Integrating PC, Browser and Phone in Office 2010

Today I was reviewing al the great material associated with the announcement of the SharePoint and Office 2010 software by Microsoft. The presentation below showed perfectly the integration of the PC, a browser and a Windows Phone 7.

The video starts showing the collaboration between two users on a spreadsheet in SharePoint, but really kicks off when the presenter shows the PowerPoint publication technology, including the usage of Windows Phone 7 in that scenario. Very cool and very useful also.

This technology uses much of the capabilities of ‘the cloud’ and really shows the integration possible between the three platforms (I must get me a production copy of Office 2010 very soon).

For a good first impression of Office Mobile, I recommend the link to ars technica (below). Office Mobile is available as a free upgrade to Windows Mobil 6.5 users.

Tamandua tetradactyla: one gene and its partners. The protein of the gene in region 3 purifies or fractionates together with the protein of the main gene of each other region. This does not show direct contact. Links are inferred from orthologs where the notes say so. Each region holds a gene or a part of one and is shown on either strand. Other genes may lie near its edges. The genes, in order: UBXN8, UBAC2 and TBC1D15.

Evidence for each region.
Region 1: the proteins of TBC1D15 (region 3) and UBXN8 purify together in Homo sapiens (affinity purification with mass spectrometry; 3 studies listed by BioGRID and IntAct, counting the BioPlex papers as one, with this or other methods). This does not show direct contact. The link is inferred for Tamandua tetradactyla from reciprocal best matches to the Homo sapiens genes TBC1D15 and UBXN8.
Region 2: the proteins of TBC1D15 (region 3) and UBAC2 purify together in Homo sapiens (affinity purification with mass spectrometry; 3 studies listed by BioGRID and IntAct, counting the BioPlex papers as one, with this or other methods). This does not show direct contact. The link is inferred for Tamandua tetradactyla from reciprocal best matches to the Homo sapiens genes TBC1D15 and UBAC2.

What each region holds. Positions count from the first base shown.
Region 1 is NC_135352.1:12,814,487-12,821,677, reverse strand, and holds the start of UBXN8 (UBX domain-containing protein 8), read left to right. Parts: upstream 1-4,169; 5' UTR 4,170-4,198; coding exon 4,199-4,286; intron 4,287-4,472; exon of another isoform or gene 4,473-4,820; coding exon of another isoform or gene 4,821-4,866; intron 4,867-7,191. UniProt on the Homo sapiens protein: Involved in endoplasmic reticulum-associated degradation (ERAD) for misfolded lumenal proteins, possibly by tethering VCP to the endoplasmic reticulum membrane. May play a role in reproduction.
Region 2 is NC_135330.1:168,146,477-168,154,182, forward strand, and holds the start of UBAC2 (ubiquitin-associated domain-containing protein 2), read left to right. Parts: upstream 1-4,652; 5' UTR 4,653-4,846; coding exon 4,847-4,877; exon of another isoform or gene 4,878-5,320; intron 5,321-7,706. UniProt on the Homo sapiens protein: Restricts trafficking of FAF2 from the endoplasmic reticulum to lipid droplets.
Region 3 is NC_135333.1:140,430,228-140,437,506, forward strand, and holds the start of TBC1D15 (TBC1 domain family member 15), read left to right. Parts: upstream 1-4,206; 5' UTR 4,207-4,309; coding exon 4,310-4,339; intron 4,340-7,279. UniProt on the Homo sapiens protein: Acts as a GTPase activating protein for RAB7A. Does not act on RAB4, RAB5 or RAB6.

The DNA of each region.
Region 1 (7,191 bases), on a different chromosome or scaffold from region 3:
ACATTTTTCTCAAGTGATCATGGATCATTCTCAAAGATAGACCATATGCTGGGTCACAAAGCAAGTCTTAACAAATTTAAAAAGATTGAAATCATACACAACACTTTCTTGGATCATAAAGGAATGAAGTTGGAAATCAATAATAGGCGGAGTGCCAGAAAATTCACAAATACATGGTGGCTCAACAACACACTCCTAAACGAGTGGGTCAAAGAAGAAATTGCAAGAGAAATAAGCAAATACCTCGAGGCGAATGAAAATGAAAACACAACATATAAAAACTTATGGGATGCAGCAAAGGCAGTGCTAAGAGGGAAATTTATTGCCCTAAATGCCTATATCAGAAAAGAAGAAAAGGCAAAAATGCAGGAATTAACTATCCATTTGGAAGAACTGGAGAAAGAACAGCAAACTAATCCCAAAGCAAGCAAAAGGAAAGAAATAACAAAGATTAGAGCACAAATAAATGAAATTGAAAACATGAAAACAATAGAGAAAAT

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I had a meeting with Bob Muglia today



Today I had the privilege to spend 1.5 hour in a 1-on-1 meeting with Bob Muglia from Microsoft.

We talked a lot about BPOS, the Microsoft Azure services and the relationship to the Atos Origin business model. Some of the conversation was under NDA, so it cannot be shared here.

But I must say that Microsoft has a clear vision with their online portfolio and there are significant opportunities for partners.

Bob Muglia is a member of Microsoft’s Senior Leadership Team that is responsible for shaping the company’s business and technology strategy, so you can imagine I felt pretty inspired by this conversation.

(thx to Peter Paul de Heer and Michel N’guettia for inviting me) 

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SAP to Buy Sybase in $5 Billion Deal – impact on mobile business scenarios?


Image via Wikipedia